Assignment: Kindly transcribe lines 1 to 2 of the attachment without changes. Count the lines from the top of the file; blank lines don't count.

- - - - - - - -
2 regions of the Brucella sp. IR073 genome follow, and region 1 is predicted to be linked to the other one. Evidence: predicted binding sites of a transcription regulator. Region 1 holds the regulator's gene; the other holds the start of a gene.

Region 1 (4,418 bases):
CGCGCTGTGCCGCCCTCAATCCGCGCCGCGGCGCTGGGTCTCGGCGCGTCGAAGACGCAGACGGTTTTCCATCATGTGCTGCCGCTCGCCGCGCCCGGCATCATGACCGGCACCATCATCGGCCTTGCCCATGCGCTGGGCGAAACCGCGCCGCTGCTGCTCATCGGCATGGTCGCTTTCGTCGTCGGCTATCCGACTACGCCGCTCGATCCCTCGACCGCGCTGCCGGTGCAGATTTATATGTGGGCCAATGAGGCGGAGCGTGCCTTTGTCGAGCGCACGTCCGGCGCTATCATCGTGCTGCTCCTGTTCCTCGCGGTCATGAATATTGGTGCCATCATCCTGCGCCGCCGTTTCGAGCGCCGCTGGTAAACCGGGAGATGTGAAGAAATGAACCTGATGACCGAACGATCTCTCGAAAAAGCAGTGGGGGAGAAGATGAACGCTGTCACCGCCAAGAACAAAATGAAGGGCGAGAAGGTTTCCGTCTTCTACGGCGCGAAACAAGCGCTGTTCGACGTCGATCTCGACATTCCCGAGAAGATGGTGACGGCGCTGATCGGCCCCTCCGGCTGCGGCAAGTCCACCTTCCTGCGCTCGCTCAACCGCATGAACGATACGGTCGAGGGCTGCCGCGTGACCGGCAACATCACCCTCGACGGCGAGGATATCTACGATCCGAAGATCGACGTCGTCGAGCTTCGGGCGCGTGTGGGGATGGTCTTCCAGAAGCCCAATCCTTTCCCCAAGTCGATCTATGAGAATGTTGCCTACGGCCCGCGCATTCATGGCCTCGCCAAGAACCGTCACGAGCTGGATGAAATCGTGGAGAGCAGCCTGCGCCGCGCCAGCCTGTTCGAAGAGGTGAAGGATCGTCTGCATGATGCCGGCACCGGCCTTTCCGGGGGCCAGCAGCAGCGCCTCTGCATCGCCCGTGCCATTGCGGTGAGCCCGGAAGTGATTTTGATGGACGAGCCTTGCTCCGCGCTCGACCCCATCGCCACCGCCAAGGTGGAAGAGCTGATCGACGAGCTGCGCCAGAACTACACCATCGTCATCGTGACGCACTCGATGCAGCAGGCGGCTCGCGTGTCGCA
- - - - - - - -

2 regions of the Brucella sp. IR073 genome follow, and region 1 is predicted to be linked to the other one. Evidence: predicted binding sites of a transcription regulator. Region 1 holds the regulator's gene; the other holds the start of a gene.

Region 1 (4,418 bases):